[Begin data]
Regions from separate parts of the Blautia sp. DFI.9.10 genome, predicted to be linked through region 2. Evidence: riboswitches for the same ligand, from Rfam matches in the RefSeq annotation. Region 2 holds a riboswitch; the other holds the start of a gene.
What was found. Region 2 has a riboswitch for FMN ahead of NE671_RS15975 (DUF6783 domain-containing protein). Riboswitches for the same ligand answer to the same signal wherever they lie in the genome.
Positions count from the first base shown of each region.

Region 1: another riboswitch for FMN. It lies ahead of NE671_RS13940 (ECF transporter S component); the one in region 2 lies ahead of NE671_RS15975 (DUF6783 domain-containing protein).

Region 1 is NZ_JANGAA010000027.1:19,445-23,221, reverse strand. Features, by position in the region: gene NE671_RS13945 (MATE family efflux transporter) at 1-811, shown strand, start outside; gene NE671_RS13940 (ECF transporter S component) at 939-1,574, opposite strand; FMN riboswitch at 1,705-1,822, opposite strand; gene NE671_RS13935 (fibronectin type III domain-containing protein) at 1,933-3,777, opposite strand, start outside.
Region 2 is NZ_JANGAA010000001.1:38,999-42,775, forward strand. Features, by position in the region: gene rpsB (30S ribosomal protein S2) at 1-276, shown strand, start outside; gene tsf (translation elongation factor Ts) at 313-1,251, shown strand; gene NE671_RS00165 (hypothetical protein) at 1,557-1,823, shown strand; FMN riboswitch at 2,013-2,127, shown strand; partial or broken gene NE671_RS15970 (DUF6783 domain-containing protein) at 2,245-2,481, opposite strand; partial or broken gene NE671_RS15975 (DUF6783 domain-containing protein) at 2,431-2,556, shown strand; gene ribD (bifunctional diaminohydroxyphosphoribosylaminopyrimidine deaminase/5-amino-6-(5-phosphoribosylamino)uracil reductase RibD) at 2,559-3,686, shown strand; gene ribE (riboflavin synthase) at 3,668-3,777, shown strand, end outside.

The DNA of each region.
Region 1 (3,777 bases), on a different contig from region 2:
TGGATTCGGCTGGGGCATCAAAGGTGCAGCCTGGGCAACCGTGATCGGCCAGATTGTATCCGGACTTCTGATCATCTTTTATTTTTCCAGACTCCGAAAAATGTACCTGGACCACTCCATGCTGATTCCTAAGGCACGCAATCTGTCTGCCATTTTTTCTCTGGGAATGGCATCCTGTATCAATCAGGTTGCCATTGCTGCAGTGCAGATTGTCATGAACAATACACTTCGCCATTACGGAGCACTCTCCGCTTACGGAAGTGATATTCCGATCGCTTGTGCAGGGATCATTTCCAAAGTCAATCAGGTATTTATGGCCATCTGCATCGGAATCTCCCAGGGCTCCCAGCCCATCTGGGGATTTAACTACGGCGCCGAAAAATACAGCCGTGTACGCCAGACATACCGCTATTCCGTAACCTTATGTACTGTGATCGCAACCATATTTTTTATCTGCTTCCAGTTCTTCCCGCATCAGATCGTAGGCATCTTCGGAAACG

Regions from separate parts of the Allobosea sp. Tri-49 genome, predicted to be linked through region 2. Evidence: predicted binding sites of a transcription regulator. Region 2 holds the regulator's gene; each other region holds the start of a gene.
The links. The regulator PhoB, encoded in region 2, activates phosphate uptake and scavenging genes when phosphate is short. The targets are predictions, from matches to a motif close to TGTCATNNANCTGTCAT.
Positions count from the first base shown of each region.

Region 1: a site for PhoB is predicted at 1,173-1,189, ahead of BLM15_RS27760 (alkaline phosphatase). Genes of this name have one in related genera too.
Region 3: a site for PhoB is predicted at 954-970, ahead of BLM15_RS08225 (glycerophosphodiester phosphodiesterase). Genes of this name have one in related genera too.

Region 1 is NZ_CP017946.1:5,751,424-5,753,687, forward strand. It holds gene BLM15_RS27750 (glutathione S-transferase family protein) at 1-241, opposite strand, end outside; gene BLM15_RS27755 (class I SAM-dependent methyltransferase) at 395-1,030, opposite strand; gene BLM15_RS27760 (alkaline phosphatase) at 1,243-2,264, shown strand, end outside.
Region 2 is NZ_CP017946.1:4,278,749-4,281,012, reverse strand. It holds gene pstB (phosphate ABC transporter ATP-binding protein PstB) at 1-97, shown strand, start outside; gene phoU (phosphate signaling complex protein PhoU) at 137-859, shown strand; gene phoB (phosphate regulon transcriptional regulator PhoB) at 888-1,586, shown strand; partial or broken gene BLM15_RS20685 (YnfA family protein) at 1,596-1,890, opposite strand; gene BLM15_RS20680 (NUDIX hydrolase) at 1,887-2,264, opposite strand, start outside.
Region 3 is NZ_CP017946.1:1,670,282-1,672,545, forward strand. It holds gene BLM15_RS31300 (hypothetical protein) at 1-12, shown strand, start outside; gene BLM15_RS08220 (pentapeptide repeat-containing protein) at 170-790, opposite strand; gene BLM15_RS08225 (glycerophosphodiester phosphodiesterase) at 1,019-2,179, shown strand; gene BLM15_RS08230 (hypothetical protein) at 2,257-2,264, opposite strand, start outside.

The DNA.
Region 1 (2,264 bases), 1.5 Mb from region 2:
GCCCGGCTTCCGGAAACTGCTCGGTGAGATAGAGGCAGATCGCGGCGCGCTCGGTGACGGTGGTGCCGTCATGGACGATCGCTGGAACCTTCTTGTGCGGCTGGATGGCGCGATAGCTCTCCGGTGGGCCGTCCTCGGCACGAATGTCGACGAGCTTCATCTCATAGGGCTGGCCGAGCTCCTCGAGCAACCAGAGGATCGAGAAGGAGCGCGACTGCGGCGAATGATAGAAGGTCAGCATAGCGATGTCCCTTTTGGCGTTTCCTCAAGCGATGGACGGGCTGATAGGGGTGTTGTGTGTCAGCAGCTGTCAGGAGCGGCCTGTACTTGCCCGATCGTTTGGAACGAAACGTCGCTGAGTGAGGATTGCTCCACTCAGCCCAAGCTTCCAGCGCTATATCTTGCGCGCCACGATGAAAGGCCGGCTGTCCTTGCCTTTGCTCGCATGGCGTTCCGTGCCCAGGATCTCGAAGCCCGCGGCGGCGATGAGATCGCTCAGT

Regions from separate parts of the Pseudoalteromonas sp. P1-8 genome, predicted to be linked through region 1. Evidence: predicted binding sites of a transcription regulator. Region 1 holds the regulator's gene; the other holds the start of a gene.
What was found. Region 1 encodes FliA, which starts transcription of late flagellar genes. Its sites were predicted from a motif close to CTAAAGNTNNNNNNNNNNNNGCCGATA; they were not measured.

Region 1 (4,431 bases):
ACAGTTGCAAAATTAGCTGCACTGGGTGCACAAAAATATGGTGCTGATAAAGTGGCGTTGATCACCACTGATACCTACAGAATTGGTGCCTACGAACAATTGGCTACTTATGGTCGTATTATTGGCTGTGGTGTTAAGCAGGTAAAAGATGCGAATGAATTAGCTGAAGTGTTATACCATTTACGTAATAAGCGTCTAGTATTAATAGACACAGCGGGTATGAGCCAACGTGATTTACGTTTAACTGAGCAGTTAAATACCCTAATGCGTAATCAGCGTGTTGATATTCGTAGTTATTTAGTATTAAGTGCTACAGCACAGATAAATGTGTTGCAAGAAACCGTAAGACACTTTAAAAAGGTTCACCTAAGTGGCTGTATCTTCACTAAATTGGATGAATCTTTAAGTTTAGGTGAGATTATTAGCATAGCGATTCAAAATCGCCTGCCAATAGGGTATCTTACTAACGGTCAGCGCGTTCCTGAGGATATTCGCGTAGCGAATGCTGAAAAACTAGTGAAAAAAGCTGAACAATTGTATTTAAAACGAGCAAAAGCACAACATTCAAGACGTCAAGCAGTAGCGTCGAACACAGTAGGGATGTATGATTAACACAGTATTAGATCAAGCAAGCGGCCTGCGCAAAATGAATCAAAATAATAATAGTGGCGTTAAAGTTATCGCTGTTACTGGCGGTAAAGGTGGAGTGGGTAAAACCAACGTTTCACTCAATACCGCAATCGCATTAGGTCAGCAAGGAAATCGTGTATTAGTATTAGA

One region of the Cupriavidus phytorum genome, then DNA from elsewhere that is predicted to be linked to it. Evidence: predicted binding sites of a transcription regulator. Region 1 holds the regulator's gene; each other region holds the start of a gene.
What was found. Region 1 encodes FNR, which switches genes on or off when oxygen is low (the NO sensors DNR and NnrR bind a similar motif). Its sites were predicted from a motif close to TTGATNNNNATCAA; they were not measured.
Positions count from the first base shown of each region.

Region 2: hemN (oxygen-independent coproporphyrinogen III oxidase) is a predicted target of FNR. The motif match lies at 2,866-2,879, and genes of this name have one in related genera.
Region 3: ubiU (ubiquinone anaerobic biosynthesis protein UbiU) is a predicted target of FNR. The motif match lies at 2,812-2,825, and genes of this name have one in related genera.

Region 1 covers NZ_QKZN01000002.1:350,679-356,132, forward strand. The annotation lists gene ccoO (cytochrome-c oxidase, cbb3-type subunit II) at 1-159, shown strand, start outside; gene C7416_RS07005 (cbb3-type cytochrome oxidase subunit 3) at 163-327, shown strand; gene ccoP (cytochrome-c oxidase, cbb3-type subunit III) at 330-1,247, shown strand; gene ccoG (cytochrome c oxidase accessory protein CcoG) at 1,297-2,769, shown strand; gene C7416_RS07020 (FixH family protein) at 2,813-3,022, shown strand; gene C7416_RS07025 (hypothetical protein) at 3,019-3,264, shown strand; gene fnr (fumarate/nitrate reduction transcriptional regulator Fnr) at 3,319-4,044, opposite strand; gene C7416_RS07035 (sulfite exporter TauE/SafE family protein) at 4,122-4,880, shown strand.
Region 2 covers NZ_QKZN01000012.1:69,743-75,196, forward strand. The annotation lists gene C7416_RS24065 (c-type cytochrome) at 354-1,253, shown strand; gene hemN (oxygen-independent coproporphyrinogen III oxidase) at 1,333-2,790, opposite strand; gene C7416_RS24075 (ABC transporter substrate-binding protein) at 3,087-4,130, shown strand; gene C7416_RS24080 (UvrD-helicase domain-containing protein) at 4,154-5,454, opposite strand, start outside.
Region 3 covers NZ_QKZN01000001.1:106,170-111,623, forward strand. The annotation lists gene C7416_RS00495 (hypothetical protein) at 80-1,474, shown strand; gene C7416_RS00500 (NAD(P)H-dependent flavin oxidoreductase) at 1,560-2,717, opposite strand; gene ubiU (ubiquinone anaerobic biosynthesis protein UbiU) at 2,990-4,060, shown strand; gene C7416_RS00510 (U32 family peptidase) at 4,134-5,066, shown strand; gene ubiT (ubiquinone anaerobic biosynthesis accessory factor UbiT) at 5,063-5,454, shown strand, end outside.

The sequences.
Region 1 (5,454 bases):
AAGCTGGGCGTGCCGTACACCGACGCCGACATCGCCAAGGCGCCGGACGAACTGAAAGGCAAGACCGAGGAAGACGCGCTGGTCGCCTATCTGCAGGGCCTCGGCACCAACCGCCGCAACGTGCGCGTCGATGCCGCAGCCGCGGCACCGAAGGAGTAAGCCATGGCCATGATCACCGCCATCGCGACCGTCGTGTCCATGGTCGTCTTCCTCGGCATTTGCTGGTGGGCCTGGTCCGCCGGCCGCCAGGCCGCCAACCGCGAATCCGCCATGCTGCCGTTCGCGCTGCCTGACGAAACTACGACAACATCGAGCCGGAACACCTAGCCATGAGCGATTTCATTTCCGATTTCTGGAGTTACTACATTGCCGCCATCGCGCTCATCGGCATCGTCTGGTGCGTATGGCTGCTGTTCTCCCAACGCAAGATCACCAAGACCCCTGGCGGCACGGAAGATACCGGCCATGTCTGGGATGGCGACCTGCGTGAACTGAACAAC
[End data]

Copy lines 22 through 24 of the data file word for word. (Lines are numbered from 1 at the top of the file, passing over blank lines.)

What was found. Region 1 encodes FliA, which starts transcription of late flagellar genes. Its sites were predicted from a motif close to CTAAAGNTNNNNNNNNNNNNGCCGATA; they were not measured.

Region 1 (4,431 bases):
ACAGTTGCAAAATTAGCTGCACTGGGTGCACAAAAATATGGTGCTGATAAAGTGGCGTTGATCACCACTGATACCTACAGAATTGGTGCCTACGAACAATTGGCTACTTATGGTCGTATTATTGGCTGTGGTGTTAAGCAGGTAAAAGATGCGAATGAATTAGCTGAAGTGTTATACCATTTACGTAATAAGCGTCTAGTATTAATAGACACAGCGGGTATGAGCCAACGTGATTTACGTTTAACTGAGCAGTTAAATACCCTAATGCGTAATCAGCGTGTTGATATTCGTAGTTATTTAGTATTAAGTGCTACAGCACAGATAAATGTGTTGCAAGAAACCGTAAGACACTTTAAAAAGGTTCACCTAAGTGGCTGTATCTTCACTAAATTGGATGAATCTTTAAGTTTAGGTGAGATTATTAGCATAGCGATTCAAAATCGCCTGCCAATAGGGTATCTTACTAACGGTCAGCGCGTTCCTGAGGATATTCGCGTAGCGAATGCTGAAAAACTAGTGAAAAAAGCTGAACAATTGTATTTAAAACGAGCAAAAGCACAACATTCAAGACGTCAAGCAGTAGCGTCGAACACAGTAGGGATGTATGATTAACACAGTATTAGATCAAGCAAGCGGCCTGCGCAAAATGAATCAAAATAATAATAGTGGCGTTAAAGTTATCGCTGTTACTGGCGGTAAAGGTGGAGTGGGTAAAACCAACGTTTCACTCAATACCGCAATCGCATTAGGTCAGCAAGGAAATCGTGTATTAGTATTAGA